Tags: electric | brain | stimulation | iq

Electrical Brain Stimulation Found to Lower IQ

By    |   Wednesday, 06 May 2015 02:47 PM

Electrical brain stimulation has become an increasingly popular treatment for depression, Parkinson’s disease, and other mental-health conditions. But new research has uncovered a serious downside.

A new University of North Carolina School of Medicine study shows that using the most common form of weak electrical brain stimulation had a statistically significant detrimental effect on IQ scores.

The findings, published in the journal Behavioural Brain Research, add to the increasing amount of literature showing that transcranial direct current stimulation (tDCS) has mixed results when it comes to cognitive enhancement.

"It would be wonderful if we could use tDCS to enhance cognition because then we could potentially use it to treat cognitive impairment in psychiatric illnesses," said Flavio Frohlich, an assistant professor of psychiatry who helped conduct the research. "So, this study is bad news.

"Yet, the finding makes sense. It means that some of the most sophisticated things the brain can do, in terms of cognition, can't necessarily be altered with just a constant electric current."

Interest in tDCS was sparked by German scientists who published a paper in 2000 showing it could change the excitability of neurons in the motor cortex, the brain region that controls voluntary body movement. Since then, it has been used to enhance memory and cognitive acuity, and treat depression, Parkinson’s, and schizophrenia.

But the new research, which tracked two sets of IQ tests on 40 healthy adults who underwent the technique, found they scored more poorly on the second round of testing than those who did not.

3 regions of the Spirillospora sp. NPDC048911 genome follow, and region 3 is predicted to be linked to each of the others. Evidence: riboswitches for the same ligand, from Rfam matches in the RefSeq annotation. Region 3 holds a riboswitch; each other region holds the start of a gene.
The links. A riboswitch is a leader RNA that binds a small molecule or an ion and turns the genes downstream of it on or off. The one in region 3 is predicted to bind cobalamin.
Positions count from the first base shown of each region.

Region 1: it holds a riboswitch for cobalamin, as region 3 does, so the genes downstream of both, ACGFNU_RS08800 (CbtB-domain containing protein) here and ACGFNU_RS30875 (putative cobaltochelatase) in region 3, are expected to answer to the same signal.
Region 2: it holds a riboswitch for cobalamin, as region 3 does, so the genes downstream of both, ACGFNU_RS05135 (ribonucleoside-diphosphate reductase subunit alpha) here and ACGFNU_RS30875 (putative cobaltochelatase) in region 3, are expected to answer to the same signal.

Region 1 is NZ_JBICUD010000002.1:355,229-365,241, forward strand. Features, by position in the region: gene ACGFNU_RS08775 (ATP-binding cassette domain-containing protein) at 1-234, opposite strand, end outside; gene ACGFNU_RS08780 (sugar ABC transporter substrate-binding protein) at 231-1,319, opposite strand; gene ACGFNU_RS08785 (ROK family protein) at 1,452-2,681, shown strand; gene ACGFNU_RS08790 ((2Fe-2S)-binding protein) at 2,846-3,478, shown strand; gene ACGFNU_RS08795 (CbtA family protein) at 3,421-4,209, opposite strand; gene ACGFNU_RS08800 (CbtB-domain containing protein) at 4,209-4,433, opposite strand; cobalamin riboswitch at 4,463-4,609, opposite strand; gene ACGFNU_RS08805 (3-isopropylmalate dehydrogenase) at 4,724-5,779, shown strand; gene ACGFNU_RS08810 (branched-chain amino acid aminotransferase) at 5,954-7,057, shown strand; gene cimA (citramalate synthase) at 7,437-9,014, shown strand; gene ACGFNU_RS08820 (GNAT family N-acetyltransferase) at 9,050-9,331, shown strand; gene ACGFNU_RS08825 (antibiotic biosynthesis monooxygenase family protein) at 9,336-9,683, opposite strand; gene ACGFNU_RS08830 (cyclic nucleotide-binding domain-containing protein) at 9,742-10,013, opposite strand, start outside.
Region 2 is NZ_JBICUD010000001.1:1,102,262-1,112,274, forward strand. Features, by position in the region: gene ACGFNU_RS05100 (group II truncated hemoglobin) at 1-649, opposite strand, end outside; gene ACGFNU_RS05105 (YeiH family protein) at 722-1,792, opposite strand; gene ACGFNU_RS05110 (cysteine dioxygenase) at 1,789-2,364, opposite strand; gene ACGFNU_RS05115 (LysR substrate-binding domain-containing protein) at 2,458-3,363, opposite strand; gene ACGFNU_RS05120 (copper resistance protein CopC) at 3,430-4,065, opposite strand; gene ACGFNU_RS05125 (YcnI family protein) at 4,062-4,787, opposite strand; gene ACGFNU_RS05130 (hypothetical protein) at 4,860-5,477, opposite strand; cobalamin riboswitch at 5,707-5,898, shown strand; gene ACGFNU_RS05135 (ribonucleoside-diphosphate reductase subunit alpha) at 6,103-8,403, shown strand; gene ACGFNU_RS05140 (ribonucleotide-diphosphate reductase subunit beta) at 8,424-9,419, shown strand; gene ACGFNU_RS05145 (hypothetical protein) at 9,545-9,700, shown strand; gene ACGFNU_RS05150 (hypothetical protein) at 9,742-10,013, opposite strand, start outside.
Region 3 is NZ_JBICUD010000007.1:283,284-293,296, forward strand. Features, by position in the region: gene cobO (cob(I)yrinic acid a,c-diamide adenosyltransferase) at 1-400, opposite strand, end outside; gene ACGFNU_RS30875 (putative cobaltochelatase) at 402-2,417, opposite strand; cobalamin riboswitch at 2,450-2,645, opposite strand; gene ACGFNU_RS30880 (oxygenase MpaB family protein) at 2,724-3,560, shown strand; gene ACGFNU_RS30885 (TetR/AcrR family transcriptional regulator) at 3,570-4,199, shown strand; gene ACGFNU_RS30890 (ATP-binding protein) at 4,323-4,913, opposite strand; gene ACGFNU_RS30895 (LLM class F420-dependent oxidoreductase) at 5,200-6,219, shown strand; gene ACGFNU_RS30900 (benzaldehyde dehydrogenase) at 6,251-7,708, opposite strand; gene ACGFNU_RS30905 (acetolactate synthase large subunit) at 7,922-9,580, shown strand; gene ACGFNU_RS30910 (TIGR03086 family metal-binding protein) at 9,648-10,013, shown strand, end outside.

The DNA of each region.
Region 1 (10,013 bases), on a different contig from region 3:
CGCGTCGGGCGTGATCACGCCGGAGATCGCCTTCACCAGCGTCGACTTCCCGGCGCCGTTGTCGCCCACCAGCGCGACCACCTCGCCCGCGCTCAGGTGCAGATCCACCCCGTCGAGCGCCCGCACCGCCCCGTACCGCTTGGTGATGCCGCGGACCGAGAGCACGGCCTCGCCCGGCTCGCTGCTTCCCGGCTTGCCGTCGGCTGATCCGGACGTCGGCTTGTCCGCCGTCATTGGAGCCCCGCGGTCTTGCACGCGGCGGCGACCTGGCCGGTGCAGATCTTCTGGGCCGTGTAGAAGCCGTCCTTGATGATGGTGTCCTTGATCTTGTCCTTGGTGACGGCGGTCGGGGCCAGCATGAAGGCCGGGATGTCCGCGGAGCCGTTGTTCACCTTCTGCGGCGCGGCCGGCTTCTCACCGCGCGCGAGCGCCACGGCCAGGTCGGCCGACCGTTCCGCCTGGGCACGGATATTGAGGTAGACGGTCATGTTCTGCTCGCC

Frohlich stressed that the scientific community should be careful not to create simplistic storylines about tDCS being a 'magic pill' for many brain-related conditions.

"There could be dangerous consequences, especially if tDCS is used daily," he said. "I think our study demonstrates that we need to think of smarter ways to engage the brain to really target the specific brain dynamics involved in what we want to improve, such as cognition for people with depression or schizophrenia."

The National Institutes of Health funded the study.

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Electrical brain stimulation has become a popular treatment for depression and other mental-health conditions. But new research suggests it may have a detrimental effect on IQ.
electric, brain, stimulation, iq
Wednesday, 06 May 2015 02:47 PM
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